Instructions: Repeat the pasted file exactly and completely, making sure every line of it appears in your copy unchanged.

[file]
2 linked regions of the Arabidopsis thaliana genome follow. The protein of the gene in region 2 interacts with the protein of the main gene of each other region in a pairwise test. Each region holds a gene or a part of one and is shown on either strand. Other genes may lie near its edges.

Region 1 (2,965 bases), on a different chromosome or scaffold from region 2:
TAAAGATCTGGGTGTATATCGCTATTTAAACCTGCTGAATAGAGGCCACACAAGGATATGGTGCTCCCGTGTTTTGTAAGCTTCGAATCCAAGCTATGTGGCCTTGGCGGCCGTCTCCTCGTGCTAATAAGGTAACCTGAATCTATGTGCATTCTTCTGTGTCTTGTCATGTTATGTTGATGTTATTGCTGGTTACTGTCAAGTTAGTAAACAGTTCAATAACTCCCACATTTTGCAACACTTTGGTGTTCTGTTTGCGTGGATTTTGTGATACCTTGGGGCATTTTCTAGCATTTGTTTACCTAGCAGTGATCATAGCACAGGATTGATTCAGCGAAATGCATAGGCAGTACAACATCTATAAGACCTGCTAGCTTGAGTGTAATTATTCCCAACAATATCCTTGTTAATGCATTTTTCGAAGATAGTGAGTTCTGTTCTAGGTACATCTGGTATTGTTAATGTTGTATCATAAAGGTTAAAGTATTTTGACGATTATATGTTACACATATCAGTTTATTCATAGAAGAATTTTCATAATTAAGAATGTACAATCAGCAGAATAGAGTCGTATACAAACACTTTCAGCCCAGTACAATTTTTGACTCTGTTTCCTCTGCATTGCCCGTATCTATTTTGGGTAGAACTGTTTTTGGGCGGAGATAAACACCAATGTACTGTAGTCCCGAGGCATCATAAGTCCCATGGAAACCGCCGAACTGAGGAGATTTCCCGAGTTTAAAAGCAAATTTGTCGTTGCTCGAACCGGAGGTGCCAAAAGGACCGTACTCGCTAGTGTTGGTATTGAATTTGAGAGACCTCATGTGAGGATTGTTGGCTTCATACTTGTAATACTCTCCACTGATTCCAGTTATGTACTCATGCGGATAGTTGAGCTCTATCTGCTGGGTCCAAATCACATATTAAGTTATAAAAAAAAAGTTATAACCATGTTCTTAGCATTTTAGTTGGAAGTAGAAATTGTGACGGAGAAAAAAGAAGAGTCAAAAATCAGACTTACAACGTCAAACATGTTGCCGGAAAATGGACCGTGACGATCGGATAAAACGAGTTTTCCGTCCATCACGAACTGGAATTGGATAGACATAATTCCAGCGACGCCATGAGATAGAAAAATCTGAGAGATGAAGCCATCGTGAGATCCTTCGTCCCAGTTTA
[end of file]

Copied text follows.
2 linked regions of the Arabidopsis thaliana genome follow. The protein of the gene in region 2 interacts with the protein of the main gene of each other region in a pairwise test. Each region holds a gene or a part of one and is shown on either strand. Other genes may lie near its edges.

Region 1 (2,965 bases), on a different chromosome or scaffold from region 2:
TAAAGATCTGGGTGTATATCGCTATTTAAACCTGCTGAATAGAGGCCACACAAGGATATGGTGCTCCCGTGTTTTGTAAGCTTCGAATCCAAGCTATGTGGCCTTGGCGGCCGTCTCCTCGTGCTAATAAGGTAACCTGAATCTATGTGCATTCTTCTGTGTCTTGTCATGTTATGTTGATGTTATTGCTGGTTACTGTCAAGTTAGTAAACAGTTCAATAACTCCCACATTTTGCAACACTTTGGTGTTCTGTTTGCGTGGATTTTGTGATACCTTGGGGCATTTTCTAGCATTTGTTTACCTAGCAGTGATCATAGCACAGGATTGATTCAGCGAAATGCATAGGCAGTACAACATCTATAAGACCTGCTAGCTTGAGTGTAATTATTCCCAACAATATCCTTGTTAATGCATTTTTCGAAGATAGTGAGTTCTGTTCTAGGTACATCTGGTATTGTTAATGTTGTATCATAAAGGTTAAAGTATTTTGACGATTATATGTTACACATATCAGTTTATTCATAGAAGAATTTTCATAATTAAGAATGTACAATCAGCAGAATAGAGTCGTATACAAACACTTTCAGCCCAGTACAATTTTTGACTCTGTTTCCTCTGCATTGCCCGTATCTATTTTGGGTAGAACTGTTTTTGGGCGGAGATAAACACCAATGTACTGTAGTCCCGAGGCATCATAAGTCCCATGGAAACCGCCGAACTGAGGAGATTTCCCGAGTTTAAAAGCAAATTTGTCGTTGCTCGAACCGGAGGTGCCAAAAGGACCGTACTCGCTAGTGTTGGTATTGAATTTGAGAGACCTCATGTGAGGATTGTTGGCTTCATACTTGTAATACTCTCCACTGATTCCAGTTATGTACTCATGCGGATAGTTGAGCTCTATCTGCTGGGTCCAAATCACATATTAAGTTATAAAAAAAAAGTTATAACCATGTTCTTAGCATTTTAGTTGGAAGTAGAAATTGTGACGGAGAAAAAAGAAGAGTCAAAAATCAGACTTACAACGTCAAACATGTTGCCGGAAAATGGACCGTGACGATCGGATAAAACGAGTTTTCCGTCCATCACGAACTGGAATTGGATAGACATAATTCCAGCGACGCCATGAGATAGAAAAATCTGAGAGATGAAGCCATCGTGAGATCCTTCGTCCCAGTTTA